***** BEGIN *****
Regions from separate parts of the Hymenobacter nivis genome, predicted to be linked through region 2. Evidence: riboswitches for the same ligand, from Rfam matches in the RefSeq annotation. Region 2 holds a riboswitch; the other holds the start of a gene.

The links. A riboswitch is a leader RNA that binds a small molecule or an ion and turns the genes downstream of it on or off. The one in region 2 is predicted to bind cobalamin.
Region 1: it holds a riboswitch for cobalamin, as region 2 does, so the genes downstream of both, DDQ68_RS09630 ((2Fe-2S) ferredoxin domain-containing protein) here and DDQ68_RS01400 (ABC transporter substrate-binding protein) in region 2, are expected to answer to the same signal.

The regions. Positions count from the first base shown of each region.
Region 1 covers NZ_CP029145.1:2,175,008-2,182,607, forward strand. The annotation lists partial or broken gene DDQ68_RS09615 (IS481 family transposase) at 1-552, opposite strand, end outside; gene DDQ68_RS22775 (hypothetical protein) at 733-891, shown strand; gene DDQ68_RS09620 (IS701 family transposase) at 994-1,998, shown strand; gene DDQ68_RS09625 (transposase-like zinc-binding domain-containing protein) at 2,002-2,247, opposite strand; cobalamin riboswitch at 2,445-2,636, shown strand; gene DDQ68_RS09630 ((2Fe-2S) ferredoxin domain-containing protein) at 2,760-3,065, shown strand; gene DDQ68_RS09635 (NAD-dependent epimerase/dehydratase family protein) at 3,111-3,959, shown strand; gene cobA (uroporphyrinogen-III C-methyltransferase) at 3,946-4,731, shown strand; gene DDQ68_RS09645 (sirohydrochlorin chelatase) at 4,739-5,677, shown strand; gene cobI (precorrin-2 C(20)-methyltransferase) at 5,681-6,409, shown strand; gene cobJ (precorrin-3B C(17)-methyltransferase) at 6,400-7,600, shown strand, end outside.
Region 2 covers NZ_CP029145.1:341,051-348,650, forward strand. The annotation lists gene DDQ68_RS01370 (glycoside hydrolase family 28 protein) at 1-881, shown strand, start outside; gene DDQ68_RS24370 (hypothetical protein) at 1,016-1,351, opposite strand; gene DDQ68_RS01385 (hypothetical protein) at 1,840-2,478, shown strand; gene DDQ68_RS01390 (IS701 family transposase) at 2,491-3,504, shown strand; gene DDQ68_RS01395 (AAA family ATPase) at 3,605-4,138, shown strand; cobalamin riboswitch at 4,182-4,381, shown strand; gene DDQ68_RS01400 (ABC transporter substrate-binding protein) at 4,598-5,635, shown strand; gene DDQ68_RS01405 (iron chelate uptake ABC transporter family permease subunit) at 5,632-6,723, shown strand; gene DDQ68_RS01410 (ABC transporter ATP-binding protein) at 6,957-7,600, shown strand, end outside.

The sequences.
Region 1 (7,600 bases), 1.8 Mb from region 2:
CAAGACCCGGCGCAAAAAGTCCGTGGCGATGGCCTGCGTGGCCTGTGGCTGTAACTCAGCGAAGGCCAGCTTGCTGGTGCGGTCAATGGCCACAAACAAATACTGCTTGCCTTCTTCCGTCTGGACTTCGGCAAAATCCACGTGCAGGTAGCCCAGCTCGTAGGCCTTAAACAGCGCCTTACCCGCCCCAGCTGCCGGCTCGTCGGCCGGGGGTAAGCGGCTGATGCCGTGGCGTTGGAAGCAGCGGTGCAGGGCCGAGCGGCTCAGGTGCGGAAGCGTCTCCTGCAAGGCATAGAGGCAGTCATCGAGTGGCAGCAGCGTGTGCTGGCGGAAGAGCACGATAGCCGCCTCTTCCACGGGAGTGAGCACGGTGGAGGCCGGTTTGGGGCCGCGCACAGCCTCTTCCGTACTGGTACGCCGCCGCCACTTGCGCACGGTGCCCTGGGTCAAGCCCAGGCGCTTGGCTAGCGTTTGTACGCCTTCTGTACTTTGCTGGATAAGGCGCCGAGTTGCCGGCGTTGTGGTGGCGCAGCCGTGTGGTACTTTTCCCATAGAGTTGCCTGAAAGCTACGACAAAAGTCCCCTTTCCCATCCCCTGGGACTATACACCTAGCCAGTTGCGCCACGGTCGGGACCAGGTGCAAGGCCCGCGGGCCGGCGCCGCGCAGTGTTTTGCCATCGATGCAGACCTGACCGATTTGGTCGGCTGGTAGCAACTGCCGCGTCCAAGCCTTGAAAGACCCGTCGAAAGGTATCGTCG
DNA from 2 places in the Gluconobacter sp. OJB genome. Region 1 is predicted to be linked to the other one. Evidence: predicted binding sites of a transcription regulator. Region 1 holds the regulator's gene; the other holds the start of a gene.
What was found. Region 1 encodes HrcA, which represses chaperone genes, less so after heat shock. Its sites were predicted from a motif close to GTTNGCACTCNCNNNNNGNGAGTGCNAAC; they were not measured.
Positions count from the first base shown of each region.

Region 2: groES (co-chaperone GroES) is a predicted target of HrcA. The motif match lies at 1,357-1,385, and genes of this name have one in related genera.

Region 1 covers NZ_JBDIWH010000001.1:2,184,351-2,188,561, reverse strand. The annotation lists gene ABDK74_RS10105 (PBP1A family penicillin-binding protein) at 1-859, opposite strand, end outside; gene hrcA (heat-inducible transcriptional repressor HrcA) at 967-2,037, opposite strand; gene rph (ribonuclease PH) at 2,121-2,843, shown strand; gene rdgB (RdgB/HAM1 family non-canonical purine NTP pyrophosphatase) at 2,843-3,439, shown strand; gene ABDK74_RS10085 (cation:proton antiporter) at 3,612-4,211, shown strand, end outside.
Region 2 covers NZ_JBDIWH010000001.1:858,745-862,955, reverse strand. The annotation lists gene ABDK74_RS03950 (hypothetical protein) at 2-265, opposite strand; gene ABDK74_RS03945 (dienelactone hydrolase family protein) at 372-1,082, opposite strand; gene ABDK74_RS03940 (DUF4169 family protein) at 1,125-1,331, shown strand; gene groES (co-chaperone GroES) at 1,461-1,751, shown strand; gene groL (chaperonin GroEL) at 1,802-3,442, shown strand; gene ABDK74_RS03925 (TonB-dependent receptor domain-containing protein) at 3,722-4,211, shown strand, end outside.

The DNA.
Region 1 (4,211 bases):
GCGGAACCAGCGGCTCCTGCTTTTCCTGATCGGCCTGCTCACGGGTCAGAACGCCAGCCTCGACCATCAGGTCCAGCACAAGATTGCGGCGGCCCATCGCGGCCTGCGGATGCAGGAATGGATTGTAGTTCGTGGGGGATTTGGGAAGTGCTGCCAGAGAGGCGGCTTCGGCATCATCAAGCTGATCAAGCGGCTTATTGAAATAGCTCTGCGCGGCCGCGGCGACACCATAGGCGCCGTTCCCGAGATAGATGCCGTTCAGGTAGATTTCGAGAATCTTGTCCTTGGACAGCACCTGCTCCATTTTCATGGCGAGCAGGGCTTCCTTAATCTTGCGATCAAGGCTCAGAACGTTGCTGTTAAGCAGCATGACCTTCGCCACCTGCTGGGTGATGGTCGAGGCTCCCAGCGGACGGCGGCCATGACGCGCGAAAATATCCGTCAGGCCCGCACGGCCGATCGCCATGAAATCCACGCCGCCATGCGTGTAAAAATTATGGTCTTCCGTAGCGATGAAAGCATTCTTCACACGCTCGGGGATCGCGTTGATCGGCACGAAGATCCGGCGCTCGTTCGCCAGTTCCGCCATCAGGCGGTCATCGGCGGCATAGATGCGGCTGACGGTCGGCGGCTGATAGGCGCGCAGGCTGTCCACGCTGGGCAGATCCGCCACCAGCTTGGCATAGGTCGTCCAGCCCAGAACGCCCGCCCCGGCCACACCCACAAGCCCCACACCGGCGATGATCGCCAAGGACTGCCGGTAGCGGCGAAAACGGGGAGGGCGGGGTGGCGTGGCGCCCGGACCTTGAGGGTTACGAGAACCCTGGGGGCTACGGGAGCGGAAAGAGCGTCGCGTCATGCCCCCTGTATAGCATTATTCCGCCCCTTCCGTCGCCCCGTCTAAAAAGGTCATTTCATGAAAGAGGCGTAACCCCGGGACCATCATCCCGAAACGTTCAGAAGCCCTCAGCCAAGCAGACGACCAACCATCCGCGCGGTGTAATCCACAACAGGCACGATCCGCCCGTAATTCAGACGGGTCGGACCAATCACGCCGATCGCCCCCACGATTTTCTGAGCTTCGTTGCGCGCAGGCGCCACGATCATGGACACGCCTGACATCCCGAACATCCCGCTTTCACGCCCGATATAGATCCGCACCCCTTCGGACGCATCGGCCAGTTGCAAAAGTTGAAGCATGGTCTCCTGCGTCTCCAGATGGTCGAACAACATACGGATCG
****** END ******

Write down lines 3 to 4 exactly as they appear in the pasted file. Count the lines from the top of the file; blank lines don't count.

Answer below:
Region 1: it holds a riboswitch for cobalamin, as region 2 does, so the genes downstream of both, DDQ68_RS09630 ((2Fe-2S) ferredoxin domain-containing protein) here and DDQ68_RS01400 (ABC transporter substrate-binding protein) in region 2, are expected to answer to the same signal.

The regions. Positions count from the first base shown of each region.